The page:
Dr. Sasanka Ramanadham

In a new series, the UAB Comprehensive Diabetes Center (UCDC), a leader in the field of diabetes research, will highlight its dynamic faculty and trainees.

The UCDC has members from across several schools and departments at UAB. Diabetes research capabilities are made stronger by the diverse research focuses and innovations that members bring to the table. To better understand these research capabilities and discoveries, we will spotlight UCDC researchers throughout the year.

This month, we are spotlighting Sasanka Ramanadham, PhD., Professor in the Department of Cell, Developmental and Integrative Biology (CDIB) and senior scientist in the Comprehensive Diabetes Center (UCDC).

Tell us a little bit about you and your role at the UCDC.

“My name is Sasanka Ramandham, and I am a senior scientist here in the Comprehensive Diabetes Center. I run a lab with several support members, from undergraduate to graduate students, as well as Ph.D. students and instructors. I see my role as a mentor and guide for the direction of our research, and everyone in my group plays an important and distinct role to make progress in our area of studies.

I have been with the UCDC for 12 years, and I have enjoyed the seminal findings generated and published by my colleagues at the center, and especially on our floor. The environment offered here is incredibly collegial and collaborative, and everyone at the Center is supportive of each others’ endeavors. I look forward to many more years of working alongside my colleagues and leading my research group.

We have wonderful leadership at the helm, and I know we will continue to be pioneers in contributing to the knowledge that will provide a greater understanding of the mechanisms that lead to diabetes development. Further, the research currently being done here is likely to generate additional and novel therapeutic avenues to counter both Types 1 and 2 diabetes.”

 What first got you interested in diabetes research?

“I received my Doctor of Science in Pharmacology from Texas Tech University-Health Sciences Center 1985. It was there that I began to learn more about the prevalence of diabetes and how many Americans it affected.

During my early post-doctoral years at the University of British Columbia in Vancouver, Canada, I received an award from the Canadian Diabetes Foundation. I then was selected for a slot on an NIH Diabetes Post-Doctoral Training Grant in 1991 at Washington University School of Medicine in St. Louis, MO. Since then, I have been continuously supported by a variety of extramural organizations including the American Diabetes Association, JDRF, Iacocca Family Foundation, NIH/NIDDK, and NIH/NIAID.”

Tell us a little bit about your own research.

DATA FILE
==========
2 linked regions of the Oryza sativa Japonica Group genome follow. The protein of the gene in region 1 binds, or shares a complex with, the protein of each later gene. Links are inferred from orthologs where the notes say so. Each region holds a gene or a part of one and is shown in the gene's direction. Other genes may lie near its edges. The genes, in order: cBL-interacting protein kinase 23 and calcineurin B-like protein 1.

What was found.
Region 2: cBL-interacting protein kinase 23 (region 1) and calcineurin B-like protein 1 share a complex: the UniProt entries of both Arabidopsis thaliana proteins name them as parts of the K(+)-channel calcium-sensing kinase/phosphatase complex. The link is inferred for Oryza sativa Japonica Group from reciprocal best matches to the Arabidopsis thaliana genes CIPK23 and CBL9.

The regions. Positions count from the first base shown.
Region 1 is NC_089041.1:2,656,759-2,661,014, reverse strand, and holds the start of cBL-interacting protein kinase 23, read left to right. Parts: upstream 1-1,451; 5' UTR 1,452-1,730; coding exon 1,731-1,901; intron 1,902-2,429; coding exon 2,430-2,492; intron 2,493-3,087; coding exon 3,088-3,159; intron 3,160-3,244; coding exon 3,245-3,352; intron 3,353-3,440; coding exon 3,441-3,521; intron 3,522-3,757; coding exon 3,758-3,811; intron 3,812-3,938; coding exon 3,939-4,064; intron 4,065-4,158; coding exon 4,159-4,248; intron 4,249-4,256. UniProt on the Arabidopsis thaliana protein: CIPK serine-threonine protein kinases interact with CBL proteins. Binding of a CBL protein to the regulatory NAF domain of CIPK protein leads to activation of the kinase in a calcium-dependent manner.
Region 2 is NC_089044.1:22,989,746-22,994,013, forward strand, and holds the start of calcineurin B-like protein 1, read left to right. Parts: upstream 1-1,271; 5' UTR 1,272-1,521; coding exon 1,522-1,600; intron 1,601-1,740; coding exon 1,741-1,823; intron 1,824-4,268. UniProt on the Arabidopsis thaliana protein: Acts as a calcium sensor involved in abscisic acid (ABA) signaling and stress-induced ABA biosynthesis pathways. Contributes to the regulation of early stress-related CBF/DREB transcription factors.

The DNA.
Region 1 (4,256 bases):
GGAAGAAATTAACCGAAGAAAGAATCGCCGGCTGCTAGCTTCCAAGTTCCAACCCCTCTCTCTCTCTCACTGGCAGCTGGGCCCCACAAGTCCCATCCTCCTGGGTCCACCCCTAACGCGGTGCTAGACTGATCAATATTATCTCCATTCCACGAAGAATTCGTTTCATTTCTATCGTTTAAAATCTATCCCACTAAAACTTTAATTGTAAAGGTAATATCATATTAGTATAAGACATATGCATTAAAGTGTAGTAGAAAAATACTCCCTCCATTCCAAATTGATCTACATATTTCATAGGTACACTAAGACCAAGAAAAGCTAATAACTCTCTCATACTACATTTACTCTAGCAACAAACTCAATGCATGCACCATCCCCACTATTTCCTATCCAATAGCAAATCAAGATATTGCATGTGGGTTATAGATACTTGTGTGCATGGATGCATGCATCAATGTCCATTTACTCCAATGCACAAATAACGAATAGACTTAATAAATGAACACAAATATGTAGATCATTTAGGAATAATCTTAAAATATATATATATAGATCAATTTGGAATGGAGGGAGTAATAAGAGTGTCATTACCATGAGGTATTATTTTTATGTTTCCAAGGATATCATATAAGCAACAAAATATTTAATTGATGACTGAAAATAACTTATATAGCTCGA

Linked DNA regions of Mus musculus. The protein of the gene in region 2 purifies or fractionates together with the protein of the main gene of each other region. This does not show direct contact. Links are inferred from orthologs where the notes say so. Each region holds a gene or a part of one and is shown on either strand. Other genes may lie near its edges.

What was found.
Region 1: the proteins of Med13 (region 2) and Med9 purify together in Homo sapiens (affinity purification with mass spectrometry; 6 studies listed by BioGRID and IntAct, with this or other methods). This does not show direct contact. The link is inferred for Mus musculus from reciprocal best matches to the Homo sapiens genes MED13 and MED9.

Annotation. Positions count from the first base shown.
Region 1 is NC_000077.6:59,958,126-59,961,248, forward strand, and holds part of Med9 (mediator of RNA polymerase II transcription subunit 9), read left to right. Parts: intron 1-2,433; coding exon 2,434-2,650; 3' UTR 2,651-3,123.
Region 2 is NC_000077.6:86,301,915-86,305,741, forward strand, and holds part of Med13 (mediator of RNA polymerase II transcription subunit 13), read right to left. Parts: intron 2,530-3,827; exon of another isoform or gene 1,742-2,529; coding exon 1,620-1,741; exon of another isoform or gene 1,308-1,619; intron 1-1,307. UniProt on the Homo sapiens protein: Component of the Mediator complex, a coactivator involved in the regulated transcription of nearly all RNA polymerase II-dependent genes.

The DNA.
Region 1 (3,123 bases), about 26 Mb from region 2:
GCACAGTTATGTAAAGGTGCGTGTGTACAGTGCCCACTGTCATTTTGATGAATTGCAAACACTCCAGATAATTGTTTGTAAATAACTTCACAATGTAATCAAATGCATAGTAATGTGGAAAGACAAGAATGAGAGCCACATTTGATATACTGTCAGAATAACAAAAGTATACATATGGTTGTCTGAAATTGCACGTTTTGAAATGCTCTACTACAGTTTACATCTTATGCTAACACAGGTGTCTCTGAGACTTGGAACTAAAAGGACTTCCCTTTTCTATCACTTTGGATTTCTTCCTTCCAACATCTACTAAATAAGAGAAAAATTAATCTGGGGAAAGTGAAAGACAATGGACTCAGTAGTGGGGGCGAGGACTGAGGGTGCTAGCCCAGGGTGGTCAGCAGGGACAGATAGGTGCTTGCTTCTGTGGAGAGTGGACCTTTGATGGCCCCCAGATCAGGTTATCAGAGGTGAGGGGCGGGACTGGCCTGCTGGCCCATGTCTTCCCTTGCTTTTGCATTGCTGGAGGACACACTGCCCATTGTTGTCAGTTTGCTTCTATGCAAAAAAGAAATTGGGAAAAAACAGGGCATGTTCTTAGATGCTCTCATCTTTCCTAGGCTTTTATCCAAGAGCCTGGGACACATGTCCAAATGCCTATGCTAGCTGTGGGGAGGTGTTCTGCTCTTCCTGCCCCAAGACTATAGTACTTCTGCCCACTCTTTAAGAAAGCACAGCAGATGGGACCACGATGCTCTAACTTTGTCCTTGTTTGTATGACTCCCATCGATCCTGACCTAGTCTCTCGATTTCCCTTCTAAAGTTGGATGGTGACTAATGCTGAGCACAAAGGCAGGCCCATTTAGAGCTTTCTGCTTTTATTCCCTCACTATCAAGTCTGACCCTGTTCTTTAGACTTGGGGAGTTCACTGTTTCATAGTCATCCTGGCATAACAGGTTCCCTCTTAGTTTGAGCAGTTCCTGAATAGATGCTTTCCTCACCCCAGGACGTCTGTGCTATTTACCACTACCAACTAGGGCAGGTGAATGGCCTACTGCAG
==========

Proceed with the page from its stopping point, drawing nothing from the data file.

“My lab is very interested in lipid signaling when it comes to diabetes research. According to the CDC, approximately 1.6 million adults and children were diagnosed with Type 1 diabetes in 2020. This represents a 30 percent increase since 2017. A fundamental question is: what processes lead to beta-cell death? Our work addresses a much-neglected arm in the field, that is lipid signaling.

More specifically, lipid signaling that is derived from the very sources (immune cells and beta-cells) that participate in beta-cell death. Gaining a better understanding of such lipid signaling will offer new therapeutic avenues and significantly enhance the possibility of countering Type 1 diabetes development and/or progression. My lab recently found that lipids produced by beta-cells and immune cells (e.g., macrophages and T-cells) can have a profound impact on the survival of the beta-cells. Most recently, we received an award from JDRF to study novel interventions of lipid signaling as a means to counter Type 1 diabetes onset.”

What does support of the UCDC and its mission mean to you?

“For me, supporting the UCDC and its mission means that I get to come to work every day and know that I am contributing to finding a therapy to prevent diabetes onset. More than 14 percent of people in Alabama have diabetes, and my lab is working to support them as well as individuals around the world who are affected by diabetes. It is also important to note that we would not be able to pursue our passion without the support and camaraderie of the CDIB department.

When someone has diabetes, it is not just they who carry the burdens of the disease. There are parents, partners, siblings, and friends who are also affected. So, knowing that our work here could directly contribute to improving the lives of those affected by diabetes is an incredible feeling.” 

If you or a UCDC colleague is interested in being featured, please reach out to diabetescomm@uabmc.edu.